By Jon Swartz
June 17, 2008
SAN FRANCISCO -- Window Snyder isn't your average security czar.
As chief of security at Mozilla Foundation, the unconventional
non-profit whose popular Web browser Firefox underwent a major facelift
this week, Snyder cuts an unconventional swath.
For starters, her title is "chief security something-or-other" (yeah,
that's on her business card). It befits her wide-ranging role at
Mozilla, the Web browser developer that relies on the contributions of
thousands of programmers worldwide. The programmers generally work for
free, but Snyder's salary is paid with revenue Mozilla generates through
business partnerships with Google, Amazon.com and others.
Organized cybercrime gangs are more highly focused than ever on taking
control of your computer through browser-based hacks. They've already
turned some 40% of the world's 800 million Internet-connected PCs into
obedient "bots" used to spread spam, harvest your sensitive data and
commit fraud. The bad guys are highly motivated to expand their bot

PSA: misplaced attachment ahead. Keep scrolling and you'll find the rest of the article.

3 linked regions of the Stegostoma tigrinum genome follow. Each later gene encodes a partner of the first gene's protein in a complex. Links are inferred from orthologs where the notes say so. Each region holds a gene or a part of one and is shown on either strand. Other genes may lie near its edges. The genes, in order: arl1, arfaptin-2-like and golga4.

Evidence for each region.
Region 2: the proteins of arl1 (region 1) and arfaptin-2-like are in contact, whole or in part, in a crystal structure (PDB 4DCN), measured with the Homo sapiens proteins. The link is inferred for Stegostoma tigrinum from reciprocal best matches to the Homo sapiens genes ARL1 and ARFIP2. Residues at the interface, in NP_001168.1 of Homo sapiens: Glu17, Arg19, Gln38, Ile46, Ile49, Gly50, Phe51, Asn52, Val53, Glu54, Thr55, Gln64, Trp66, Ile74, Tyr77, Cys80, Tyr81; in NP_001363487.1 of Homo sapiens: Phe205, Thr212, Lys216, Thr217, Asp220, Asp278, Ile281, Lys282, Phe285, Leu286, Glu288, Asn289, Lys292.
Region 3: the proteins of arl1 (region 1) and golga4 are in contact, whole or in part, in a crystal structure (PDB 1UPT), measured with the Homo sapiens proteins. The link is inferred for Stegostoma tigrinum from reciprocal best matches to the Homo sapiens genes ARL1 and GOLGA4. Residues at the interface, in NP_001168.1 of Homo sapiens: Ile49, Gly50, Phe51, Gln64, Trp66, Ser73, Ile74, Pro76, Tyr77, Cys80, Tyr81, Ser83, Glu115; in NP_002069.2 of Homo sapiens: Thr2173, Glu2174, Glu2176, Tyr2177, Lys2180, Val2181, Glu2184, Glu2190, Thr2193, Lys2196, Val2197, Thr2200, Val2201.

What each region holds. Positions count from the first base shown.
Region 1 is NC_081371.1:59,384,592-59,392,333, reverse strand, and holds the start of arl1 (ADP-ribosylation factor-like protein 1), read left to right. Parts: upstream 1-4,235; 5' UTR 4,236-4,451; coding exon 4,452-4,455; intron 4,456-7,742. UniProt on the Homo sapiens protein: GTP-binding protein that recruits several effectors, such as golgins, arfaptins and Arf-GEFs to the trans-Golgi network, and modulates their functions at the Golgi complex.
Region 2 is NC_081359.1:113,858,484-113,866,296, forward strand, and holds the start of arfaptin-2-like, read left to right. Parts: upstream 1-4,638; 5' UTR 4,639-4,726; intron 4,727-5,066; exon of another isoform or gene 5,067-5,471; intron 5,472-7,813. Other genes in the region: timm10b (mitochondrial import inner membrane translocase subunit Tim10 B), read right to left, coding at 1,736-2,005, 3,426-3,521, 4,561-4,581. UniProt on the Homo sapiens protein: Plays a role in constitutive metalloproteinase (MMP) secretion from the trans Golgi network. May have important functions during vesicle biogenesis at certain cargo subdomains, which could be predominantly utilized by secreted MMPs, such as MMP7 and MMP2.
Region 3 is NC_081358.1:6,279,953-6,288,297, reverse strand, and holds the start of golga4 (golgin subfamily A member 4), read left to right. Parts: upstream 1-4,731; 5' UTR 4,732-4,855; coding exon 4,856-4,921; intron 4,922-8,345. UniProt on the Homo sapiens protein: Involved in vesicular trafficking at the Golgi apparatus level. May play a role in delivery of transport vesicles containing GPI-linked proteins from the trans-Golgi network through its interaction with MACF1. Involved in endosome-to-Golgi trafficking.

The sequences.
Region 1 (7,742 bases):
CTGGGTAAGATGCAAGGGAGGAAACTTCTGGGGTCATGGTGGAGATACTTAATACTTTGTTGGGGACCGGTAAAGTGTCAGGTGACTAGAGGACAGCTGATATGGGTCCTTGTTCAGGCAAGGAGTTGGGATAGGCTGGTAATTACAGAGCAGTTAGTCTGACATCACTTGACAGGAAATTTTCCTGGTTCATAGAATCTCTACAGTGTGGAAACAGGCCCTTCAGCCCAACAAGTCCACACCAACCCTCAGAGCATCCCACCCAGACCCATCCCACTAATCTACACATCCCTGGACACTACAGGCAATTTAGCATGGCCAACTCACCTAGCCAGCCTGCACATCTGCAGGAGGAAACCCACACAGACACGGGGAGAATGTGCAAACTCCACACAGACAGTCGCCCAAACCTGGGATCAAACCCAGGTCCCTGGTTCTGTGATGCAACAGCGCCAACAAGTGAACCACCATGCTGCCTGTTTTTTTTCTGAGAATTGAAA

empires. And their favorite tactic to wrest control of your machine is
by corrupting browser-run applications that enable all of the Web's
coolest functions, like watching videos and social networking.
Because Mozilla's Firefox browser is based on open-source code that is
continually refined by volunteers, it is widely considered by tech
security experts to be the most secure, though by no means impregnable,
browser. Into the virulent dark side of Web 2.0 strolls Snyder, leader
of some 20,000 independent programmers committed to shoring up Firefox's
first line of defenses.
In setting out to elevate Firefox's basic security, Snyder is also
compelling Microsoft and Apple, maker of the Safari browser, to follow
her lead -- or get out of the way.
Snyder's rising star is sure to ascend even more this week, with the
release of Version 3.0 of Firefox on Tuesday. The release is packed with
new features, most notably stiffer security, faster speed and improved
ease of use.
"The fun is in deconstructing where the security holes are," Snyder, 32,
says with a wry smile and knowing laugh.
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